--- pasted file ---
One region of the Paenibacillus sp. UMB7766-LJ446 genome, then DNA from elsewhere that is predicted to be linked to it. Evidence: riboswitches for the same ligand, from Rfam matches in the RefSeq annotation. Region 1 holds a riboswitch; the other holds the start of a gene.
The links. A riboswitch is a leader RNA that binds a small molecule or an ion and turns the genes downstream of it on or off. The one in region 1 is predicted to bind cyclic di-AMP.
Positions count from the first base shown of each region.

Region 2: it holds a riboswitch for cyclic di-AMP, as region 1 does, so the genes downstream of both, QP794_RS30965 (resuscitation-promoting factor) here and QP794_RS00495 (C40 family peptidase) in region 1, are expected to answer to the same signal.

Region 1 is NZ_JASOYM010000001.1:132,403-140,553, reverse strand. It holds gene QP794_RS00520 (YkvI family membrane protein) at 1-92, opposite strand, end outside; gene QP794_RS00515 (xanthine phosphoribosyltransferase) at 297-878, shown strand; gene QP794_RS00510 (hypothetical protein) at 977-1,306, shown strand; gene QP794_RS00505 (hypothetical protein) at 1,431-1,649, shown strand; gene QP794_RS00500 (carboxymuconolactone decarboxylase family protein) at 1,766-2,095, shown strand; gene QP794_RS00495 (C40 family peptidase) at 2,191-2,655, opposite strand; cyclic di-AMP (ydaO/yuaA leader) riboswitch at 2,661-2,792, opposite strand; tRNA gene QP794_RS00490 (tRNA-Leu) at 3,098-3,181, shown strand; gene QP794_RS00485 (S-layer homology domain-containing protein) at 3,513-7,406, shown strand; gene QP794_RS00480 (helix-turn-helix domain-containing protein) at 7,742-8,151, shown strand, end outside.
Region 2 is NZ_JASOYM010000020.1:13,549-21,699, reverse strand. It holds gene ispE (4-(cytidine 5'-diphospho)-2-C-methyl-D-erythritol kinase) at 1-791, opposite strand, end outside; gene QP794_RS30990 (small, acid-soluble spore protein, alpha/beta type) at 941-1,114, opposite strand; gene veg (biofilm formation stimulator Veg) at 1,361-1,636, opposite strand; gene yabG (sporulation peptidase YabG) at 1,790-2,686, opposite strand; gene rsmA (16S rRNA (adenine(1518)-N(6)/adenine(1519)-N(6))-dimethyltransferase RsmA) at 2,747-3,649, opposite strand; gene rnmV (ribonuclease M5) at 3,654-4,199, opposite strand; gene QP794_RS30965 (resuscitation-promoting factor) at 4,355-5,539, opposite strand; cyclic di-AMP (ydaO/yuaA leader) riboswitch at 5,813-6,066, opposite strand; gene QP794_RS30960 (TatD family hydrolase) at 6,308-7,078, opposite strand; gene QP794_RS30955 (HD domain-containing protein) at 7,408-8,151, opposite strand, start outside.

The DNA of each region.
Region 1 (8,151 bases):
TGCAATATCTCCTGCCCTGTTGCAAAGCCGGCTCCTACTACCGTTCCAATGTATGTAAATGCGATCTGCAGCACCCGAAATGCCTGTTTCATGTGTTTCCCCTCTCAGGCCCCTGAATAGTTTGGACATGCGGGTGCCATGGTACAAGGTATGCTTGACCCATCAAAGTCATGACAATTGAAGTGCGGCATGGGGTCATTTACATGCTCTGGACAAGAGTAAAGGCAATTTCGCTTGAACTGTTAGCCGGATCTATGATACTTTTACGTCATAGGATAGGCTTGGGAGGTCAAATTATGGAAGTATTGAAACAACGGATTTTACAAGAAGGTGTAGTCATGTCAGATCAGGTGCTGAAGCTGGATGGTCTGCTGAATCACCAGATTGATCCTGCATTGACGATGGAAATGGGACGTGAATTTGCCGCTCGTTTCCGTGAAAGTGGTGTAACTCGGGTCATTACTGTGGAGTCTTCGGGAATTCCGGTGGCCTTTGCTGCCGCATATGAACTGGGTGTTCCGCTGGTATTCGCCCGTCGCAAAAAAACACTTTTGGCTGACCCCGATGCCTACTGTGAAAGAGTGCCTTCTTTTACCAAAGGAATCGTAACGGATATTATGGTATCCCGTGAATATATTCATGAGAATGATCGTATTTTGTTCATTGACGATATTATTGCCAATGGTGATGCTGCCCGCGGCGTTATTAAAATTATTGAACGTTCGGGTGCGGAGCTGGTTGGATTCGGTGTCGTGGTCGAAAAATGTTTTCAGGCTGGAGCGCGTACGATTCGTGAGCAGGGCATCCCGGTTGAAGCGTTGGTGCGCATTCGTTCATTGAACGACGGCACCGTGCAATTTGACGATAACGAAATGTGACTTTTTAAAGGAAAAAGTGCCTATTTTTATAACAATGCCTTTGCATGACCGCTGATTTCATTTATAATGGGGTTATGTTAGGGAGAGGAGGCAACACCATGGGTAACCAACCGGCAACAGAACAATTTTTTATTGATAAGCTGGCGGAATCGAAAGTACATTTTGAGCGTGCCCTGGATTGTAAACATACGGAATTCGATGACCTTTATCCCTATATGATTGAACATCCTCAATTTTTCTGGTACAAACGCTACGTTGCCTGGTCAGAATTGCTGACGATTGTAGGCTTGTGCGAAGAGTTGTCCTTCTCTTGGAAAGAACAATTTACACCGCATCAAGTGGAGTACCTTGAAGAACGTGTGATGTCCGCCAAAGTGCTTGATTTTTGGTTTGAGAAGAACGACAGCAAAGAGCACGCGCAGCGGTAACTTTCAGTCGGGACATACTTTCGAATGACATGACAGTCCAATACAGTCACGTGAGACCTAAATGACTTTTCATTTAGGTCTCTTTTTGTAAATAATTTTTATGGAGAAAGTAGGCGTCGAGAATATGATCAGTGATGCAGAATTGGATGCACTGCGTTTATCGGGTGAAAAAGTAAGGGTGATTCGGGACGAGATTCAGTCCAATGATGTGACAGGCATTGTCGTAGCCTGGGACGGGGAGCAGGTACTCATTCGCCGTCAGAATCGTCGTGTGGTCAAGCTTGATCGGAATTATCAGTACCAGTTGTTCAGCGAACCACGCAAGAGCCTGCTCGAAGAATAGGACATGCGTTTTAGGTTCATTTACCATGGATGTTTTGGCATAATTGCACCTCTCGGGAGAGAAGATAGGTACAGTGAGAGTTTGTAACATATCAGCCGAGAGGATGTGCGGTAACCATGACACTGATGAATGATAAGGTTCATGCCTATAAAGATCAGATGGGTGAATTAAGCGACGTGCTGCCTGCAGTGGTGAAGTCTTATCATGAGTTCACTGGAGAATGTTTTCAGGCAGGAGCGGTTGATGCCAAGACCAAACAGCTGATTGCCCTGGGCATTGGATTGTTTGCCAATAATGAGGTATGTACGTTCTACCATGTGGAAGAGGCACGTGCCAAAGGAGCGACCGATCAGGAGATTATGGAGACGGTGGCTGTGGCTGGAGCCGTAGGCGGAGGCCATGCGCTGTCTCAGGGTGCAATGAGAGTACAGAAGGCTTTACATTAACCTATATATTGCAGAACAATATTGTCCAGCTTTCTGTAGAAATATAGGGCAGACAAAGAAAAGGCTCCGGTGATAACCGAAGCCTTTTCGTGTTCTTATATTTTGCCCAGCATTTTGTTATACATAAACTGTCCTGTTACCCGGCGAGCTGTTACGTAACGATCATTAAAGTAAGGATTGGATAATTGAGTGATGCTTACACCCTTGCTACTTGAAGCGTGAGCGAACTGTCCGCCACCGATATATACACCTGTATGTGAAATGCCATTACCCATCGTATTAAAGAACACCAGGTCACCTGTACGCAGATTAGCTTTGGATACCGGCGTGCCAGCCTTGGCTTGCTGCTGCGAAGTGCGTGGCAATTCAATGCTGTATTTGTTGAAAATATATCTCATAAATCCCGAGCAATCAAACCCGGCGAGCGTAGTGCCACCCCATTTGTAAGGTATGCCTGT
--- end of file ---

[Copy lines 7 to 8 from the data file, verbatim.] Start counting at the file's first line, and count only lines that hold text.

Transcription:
The DNA of each region.
Region 1 (8,151 bases):